Thursday, January 17, 2013

Top 10 of 2012

Although the world didn't end and Romney didn't become president, there was plenty of bad news to shock you in 2012 (see shootings, natural disasters). There were a lot of surprises coming through my stereo too, but they were mostly good ones. My top 10 list this year is full of albums that subverted my expectations.

Father John Misty - Fear Fun. This album will be a contendor for album of the decade for me. I listened to it for the first time completely cold, knowing nothing about it. The humor drew me in and I never left. The whole thing is so musically sound that it would be a great rock record even if it wasn't so smart. The rigorous dedication to making all of the commentary ("Now I'm Learning to Love the War") and characters ("Only Son of the Ladies' Man") sound great all the time is what makes Father John Misty's debut masterful.

Witch Mountain - Cauldron of the Wild. There's this problem with metal in which a lot of the most interesting stuff rhythmically and melodically doesn't have a ton of soul (see Baroness). The bands that do have a lot of soul can be kind of old-fashioned (see Witch Mountain's first album). On the third record from this long-running doom outfit, they take all the right risks.

The Beach Boys - That's Why God Made the Radio. The band's first album with Brian Wilson in about 20 years plays like a greatest hits album only all the songs are new. The poppy, surfy numbers ("Isn't It Time") are really sticky, and the heady, divine trio of songs that conclude the record are the perfect note to go out on for this timeless band that will probably never record together again.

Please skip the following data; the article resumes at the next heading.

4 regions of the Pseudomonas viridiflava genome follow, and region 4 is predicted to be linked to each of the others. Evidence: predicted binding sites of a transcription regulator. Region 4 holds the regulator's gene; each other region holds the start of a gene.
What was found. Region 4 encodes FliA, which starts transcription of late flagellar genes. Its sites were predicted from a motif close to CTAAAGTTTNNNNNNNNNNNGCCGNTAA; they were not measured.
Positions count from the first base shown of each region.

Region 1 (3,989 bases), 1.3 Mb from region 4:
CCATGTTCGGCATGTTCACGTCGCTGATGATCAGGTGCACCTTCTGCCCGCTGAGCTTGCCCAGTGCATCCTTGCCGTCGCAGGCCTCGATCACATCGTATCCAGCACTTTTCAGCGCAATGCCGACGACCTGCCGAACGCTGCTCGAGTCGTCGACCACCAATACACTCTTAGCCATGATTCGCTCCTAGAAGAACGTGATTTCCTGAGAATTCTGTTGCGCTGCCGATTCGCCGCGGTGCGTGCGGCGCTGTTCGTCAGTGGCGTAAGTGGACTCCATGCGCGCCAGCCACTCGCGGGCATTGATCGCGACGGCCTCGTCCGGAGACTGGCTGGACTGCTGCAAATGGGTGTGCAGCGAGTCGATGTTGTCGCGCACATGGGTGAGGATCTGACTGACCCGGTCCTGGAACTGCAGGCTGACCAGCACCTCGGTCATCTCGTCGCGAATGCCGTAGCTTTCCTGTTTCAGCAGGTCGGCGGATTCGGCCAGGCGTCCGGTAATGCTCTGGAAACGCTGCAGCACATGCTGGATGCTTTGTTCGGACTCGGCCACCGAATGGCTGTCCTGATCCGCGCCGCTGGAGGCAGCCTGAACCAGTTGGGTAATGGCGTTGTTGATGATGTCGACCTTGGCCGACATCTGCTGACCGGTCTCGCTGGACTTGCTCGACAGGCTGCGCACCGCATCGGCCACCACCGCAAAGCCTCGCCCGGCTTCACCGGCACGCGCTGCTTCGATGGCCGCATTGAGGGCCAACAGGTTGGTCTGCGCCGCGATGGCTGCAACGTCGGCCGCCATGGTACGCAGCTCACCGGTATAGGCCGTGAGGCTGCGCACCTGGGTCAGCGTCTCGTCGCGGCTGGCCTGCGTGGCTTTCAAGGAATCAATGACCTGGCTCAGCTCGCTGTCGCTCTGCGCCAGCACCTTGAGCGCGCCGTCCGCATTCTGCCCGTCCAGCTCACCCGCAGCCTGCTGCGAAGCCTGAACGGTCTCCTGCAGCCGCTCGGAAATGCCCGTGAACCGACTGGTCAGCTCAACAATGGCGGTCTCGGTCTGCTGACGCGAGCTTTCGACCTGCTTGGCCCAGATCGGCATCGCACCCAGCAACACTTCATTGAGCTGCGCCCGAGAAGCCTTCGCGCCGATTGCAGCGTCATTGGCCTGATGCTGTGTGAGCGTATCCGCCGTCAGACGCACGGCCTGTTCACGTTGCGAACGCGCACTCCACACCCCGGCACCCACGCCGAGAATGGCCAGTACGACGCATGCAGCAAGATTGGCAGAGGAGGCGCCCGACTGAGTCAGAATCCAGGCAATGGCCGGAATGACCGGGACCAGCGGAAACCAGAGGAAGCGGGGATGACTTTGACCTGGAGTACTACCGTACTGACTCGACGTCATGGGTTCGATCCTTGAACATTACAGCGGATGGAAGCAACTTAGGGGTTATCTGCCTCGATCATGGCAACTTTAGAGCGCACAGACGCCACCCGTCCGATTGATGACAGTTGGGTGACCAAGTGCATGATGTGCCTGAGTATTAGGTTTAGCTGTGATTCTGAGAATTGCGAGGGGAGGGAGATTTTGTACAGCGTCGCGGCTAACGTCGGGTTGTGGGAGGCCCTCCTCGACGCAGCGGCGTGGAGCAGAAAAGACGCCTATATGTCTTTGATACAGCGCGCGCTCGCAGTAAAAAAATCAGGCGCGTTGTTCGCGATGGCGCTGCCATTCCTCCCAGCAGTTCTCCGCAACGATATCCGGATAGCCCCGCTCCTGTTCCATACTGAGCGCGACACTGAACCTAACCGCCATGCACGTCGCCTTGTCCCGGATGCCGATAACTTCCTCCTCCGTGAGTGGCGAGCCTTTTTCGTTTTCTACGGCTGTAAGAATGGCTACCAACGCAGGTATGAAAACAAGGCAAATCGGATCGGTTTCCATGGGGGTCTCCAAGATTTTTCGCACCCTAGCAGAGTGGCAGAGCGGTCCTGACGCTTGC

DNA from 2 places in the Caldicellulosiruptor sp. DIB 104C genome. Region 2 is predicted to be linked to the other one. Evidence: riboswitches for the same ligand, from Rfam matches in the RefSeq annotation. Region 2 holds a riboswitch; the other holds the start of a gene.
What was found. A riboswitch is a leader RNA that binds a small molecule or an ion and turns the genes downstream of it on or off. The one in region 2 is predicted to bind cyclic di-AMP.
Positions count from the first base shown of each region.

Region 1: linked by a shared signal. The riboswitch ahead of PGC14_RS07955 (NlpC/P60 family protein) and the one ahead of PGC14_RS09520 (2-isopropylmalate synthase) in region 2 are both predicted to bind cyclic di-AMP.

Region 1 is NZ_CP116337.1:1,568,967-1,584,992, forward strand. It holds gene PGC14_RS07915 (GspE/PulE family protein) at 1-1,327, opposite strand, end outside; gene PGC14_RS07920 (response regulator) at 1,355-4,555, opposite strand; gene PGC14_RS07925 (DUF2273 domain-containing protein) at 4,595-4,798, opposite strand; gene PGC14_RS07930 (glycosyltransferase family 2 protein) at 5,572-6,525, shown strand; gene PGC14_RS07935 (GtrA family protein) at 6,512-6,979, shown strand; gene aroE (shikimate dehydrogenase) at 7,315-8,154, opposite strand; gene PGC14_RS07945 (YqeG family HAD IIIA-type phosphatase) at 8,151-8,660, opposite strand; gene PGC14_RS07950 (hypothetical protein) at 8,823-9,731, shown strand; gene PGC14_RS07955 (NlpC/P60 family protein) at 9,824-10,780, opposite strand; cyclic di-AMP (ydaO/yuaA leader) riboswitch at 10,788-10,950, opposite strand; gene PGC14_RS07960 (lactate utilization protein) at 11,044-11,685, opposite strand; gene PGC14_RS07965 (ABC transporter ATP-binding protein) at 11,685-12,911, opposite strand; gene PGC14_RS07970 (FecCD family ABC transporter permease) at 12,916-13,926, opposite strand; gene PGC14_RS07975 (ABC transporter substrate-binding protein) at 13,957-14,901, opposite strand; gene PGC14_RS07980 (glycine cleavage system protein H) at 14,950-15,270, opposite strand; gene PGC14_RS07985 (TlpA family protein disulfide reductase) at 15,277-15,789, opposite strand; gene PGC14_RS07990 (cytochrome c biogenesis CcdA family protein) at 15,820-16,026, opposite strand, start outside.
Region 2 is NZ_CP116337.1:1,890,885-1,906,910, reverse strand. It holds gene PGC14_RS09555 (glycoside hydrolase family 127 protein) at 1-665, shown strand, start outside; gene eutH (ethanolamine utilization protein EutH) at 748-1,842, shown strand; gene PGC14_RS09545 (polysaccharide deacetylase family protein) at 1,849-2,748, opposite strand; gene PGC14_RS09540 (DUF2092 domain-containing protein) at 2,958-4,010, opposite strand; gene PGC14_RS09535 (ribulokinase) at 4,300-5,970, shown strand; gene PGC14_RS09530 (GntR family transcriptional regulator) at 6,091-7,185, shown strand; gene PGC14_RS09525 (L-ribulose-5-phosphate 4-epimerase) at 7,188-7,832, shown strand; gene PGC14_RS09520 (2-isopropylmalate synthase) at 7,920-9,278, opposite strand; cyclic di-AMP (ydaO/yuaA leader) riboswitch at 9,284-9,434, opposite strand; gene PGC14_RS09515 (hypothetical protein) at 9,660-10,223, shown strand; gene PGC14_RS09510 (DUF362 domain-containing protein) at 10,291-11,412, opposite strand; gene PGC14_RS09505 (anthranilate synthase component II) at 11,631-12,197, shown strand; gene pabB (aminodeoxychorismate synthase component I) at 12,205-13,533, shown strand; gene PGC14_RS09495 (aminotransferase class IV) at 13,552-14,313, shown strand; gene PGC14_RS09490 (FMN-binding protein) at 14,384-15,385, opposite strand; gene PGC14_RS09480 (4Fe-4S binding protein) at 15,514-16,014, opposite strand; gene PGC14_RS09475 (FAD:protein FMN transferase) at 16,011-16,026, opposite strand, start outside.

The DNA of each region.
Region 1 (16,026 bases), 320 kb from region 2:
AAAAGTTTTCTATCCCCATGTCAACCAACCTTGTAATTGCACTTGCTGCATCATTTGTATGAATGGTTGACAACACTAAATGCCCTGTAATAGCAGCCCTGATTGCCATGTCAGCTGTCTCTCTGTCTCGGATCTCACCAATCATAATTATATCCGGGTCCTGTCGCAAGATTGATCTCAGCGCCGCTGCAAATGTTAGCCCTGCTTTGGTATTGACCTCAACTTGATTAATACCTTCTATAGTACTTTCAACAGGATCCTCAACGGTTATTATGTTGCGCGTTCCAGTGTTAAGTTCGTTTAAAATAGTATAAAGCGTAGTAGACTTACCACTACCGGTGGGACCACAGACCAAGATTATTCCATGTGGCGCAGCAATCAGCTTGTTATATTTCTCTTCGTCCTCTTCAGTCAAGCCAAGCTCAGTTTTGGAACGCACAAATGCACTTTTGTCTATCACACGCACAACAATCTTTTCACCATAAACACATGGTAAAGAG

Atriarch - Ritual of Passing. I never really got why black metal and goth had to be so lo-fi. It always felt like the music was hiding behind the indistinguishable fuzz. I don't need it to be radio ready, but why should it sound like a cassette you find on the road after an Alaskan snow melt? On this sophomore release, Atriarch lets their craft shine by stepping up the production just a little bit. It goes a long way.

Federale - The Blood Flowed Like Wine. When the premise of your band is to soundtrack imaginary spaghetti western films, there's a lot that can go wrong in terms of dead horses by your third album. This orchestra of sorts heads east with this record, with a sound that seems to emanate from far off deserts, and a movie someone should make.

Ramona Falls - Prophet. This might be the most ambitious album of the year. You can feel the hours of labor in every layer of buzzes and chords. The end product is surprisingly humble and inspires a mixture of awe and pity like a hand-painted fresco.

The Killers - Battle Born. Albums these days have to grab you quicker than they used to. There was a time when, if you bought an album and it sucked, you'd listen to it over and over anyway because you wasted good money on it. After a while, you might start to like it. That's what happened here for me. I did not like this record on first listen. But since I was writing about it and didn't really know what to say, I listened to it over and over in the background of my cleaning and driving. Suddenly, I was singing along and feeling uplifted. The Killers succeeded here not only in reviving the forgotten song form of the power ballad, but also in making a record that functions as if from another time.

Anthrax - Worship Music. I've never been a big Anthrax fan, probably because their name and Scott Ian's facial hair are stupid. But I definitely felt a kinship to this record. The album is the equivalent of a show with no stage. Anthrax is on a level playing field with the listener here, and it's enthralling.

Dirty Projectors - Swing Lo Magellan. When you've painted itself into a corner of post-a capella weirdness, what can you do? Take off your clothes. This more intimate perspective on an instantly recognizable band plays a like a prequel, and everyone likes a good prequel.

Trampled by Turtles - Stars and Satellites. This indie-blue grass crossover slows it down on this record to remind the world that poppy songs with a country bent don't have to be asinine.

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